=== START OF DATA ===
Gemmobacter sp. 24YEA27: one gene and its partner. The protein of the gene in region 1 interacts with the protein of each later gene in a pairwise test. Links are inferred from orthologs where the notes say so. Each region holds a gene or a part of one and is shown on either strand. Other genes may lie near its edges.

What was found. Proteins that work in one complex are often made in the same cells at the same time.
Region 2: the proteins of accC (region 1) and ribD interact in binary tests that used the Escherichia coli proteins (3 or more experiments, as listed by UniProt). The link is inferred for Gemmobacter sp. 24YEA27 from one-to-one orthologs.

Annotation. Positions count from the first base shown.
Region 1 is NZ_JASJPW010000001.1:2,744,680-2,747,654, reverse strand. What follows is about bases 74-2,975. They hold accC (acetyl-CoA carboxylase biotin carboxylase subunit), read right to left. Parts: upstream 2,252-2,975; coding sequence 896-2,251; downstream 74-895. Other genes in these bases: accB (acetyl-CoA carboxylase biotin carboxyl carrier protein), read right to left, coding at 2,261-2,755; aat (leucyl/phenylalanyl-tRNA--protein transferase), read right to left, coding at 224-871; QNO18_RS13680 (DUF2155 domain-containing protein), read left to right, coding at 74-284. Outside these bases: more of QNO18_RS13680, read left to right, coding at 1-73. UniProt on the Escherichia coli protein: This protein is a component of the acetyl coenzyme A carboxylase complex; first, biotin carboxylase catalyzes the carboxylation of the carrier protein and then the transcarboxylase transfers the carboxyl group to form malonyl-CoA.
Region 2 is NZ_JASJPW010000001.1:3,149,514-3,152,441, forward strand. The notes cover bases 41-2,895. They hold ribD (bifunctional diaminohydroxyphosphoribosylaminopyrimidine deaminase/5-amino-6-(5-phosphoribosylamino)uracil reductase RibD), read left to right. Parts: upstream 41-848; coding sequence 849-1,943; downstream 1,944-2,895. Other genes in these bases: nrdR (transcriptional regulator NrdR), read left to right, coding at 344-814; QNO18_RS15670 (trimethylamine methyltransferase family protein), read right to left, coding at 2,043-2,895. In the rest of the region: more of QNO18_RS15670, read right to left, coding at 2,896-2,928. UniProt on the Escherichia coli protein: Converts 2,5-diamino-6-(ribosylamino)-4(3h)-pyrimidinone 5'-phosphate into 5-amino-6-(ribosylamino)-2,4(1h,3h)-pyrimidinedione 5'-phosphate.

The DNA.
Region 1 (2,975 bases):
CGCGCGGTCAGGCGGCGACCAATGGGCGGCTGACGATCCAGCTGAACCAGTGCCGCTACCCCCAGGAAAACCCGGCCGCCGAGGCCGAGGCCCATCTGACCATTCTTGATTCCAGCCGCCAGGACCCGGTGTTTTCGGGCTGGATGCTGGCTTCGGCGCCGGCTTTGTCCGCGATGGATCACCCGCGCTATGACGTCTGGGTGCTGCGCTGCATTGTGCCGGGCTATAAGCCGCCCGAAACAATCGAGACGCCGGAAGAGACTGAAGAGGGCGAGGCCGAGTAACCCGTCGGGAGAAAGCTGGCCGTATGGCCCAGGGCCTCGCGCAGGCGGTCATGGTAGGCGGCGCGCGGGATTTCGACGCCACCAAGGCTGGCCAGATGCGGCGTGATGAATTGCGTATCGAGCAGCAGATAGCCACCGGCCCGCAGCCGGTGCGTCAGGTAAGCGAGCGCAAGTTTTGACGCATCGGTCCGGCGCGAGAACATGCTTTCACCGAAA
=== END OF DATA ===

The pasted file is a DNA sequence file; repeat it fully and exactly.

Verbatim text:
Gemmobacter sp. 24YEA27: one gene and its partner. The protein of the gene in region 1 interacts with the protein of each later gene in a pairwise test. Links are inferred from orthologs where the notes say so. Each region holds a gene or a part of one and is shown on either strand. Other genes may lie near its edges.

What was found. Proteins that work in one complex are often made in the same cells at the same time.
Region 2: the proteins of accC (region 1) and ribD interact in binary tests that used the Escherichia coli proteins (3 or more experiments, as listed by UniProt). The link is inferred for Gemmobacter sp. 24YEA27 from one-to-one orthologs.

Annotation. Positions count from the first base shown.
Region 1 is NZ_JASJPW010000001.1:2,744,680-2,747,654, reverse strand. What follows is about bases 74-2,975. They hold accC (acetyl-CoA carboxylase biotin carboxylase subunit), read right to left. Parts: upstream 2,252-2,975; coding sequence 896-2,251; downstream 74-895. Other genes in these bases: accB (acetyl-CoA carboxylase biotin carboxyl carrier protein), read right to left, coding at 2,261-2,755; aat (leucyl/phenylalanyl-tRNA--protein transferase), read right to left, coding at 224-871; QNO18_RS13680 (DUF2155 domain-containing protein), read left to right, coding at 74-284. Outside these bases: more of QNO18_RS13680, read left to right, coding at 1-73. UniProt on the Escherichia coli protein: This protein is a component of the acetyl coenzyme A carboxylase complex; first, biotin carboxylase catalyzes the carboxylation of the carrier protein and then the transcarboxylase transfers the carboxyl group to form malonyl-CoA.
Region 2 is NZ_JASJPW010000001.1:3,149,514-3,152,441, forward strand. The notes cover bases 41-2,895. They hold ribD (bifunctional diaminohydroxyphosphoribosylaminopyrimidine deaminase/5-amino-6-(5-phosphoribosylamino)uracil reductase RibD), read left to right. Parts: upstream 41-848; coding sequence 849-1,943; downstream 1,944-2,895. Other genes in these bases: nrdR (transcriptional regulator NrdR), read left to right, coding at 344-814; QNO18_RS15670 (trimethylamine methyltransferase family protein), read right to left, coding at 2,043-2,895. In the rest of the region: more of QNO18_RS15670, read right to left, coding at 2,896-2,928. UniProt on the Escherichia coli protein: Converts 2,5-diamino-6-(ribosylamino)-4(3h)-pyrimidinone 5'-phosphate into 5-amino-6-(ribosylamino)-2,4(1h,3h)-pyrimidinedione 5'-phosphate.

The DNA.
Region 1 (2,975 bases):
CGCGCGGTCAGGCGGCGACCAATGGGCGGCTGACGATCCAGCTGAACCAGTGCCGCTACCCCCAGGAAAACCCGGCCGCCGAGGCCGAGGCCCATCTGACCATTCTTGATTCCAGCCGCCAGGACCCGGTGTTTTCGGGCTGGATGCTGGCTTCGGCGCCGGCTTTGTCCGCGATGGATCACCCGCGCTATGACGTCTGGGTGCTGCGCTGCATTGTGCCGGGCTATAAGCCGCCCGAAACAATCGAGACGCCGGAAGAGACTGAAGAGGGCGAGGCCGAGTAACCCGTCGGGAGAAAGCTGGCCGTATGGCCCAGGGCCTCGCGCAGGCGGTCATGGTAGGCGGCGCGCGGGATTTCGACGCCACCAAGGCTGGCCAGATGCGGCGTGATGAATTGCGTATCGAGCAGCAGATAGCCACCGGCCCGCAGCCGGTGCGTCAGGTAAGCGAGCGCAAGTTTTGACGCATCGGTCCGGCGCGAGAACATGCTTTCACCGAAA